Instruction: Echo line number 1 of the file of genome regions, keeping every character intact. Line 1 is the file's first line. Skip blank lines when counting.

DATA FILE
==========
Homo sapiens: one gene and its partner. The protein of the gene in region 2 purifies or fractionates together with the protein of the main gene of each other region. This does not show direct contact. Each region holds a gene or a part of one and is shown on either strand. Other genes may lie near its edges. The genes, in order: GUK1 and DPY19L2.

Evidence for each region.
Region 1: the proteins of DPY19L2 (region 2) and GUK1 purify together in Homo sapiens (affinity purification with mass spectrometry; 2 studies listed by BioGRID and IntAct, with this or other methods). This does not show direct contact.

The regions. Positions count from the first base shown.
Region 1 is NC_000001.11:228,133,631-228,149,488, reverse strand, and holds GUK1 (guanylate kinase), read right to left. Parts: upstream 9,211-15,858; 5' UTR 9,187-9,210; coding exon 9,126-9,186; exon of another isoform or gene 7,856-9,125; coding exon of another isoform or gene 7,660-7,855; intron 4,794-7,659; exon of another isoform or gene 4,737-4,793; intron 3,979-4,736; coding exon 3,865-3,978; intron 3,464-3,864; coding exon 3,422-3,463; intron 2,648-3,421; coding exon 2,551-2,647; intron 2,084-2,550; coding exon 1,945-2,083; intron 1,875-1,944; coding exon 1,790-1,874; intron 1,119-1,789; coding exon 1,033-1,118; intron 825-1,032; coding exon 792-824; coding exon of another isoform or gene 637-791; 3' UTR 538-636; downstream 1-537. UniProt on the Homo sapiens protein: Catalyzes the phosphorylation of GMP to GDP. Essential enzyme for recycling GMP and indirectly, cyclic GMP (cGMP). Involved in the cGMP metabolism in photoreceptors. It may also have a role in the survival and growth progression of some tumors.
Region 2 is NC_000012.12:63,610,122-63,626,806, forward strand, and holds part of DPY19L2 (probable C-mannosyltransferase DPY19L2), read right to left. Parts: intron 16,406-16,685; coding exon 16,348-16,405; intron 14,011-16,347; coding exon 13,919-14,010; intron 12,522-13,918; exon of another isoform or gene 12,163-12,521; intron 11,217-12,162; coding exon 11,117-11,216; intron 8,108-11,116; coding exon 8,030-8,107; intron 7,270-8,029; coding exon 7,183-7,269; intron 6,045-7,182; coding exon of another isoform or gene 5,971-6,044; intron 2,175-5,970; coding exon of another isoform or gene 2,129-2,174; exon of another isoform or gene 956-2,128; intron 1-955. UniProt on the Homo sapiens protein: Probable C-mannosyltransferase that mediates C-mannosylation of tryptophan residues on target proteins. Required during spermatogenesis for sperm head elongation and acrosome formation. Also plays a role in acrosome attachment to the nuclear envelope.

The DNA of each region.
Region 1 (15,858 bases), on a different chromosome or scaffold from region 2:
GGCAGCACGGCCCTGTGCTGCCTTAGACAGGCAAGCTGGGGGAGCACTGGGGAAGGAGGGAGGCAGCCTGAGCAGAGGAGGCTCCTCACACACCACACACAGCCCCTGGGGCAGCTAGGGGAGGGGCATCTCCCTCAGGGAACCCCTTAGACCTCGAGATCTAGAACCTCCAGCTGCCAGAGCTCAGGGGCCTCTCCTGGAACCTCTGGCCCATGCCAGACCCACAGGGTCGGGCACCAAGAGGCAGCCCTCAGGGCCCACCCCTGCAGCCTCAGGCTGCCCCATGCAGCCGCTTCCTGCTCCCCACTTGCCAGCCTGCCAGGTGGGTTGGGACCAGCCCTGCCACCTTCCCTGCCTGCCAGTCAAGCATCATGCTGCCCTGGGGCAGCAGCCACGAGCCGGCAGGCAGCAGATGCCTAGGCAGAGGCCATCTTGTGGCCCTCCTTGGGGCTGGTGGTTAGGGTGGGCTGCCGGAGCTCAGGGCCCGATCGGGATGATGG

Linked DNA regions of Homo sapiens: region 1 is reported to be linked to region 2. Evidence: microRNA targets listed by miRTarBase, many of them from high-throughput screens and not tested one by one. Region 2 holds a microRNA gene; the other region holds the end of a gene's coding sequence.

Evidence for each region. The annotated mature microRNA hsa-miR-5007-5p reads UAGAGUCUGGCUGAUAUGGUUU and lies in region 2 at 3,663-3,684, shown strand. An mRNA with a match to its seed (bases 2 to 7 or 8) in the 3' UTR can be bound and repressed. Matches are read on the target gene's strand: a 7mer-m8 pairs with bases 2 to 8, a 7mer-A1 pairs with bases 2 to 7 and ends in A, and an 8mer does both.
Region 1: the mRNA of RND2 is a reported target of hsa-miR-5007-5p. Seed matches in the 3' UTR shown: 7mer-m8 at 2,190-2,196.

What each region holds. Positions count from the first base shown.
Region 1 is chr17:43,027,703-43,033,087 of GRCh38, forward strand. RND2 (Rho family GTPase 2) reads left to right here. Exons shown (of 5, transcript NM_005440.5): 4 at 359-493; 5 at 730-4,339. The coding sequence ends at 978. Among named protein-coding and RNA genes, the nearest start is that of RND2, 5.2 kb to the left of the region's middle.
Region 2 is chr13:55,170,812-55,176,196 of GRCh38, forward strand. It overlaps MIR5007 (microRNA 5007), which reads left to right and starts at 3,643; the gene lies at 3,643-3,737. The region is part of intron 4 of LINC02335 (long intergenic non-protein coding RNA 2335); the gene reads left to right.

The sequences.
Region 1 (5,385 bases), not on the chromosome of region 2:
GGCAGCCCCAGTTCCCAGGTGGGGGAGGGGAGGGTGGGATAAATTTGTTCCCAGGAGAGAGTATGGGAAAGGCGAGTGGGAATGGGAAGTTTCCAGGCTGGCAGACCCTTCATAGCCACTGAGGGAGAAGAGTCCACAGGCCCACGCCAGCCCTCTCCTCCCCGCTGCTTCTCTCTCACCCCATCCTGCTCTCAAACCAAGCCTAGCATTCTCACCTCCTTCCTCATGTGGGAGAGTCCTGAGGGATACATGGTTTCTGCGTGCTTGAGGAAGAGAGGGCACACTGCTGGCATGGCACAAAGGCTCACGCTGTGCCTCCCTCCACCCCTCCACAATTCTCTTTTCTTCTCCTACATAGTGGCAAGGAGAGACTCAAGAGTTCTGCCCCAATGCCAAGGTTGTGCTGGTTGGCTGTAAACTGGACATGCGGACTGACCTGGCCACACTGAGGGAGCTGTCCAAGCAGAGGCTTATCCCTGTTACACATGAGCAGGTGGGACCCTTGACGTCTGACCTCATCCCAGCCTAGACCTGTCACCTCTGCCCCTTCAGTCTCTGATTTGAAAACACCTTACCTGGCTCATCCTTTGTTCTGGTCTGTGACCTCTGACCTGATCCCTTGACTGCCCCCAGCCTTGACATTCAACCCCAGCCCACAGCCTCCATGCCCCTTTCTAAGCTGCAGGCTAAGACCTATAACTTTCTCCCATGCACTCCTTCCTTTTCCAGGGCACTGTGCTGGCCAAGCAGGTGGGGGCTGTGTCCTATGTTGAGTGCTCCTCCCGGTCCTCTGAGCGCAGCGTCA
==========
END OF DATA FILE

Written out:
Homo sapiens: one gene and its partner. The protein of the gene in region 2 purifies or fractionates together with the protein of the main gene of each other region. This does not show direct contact. Each region holds a gene or a part of one and is shown on either strand. Other genes may lie near its edges. The genes, in order: GUK1 and DPY19L2.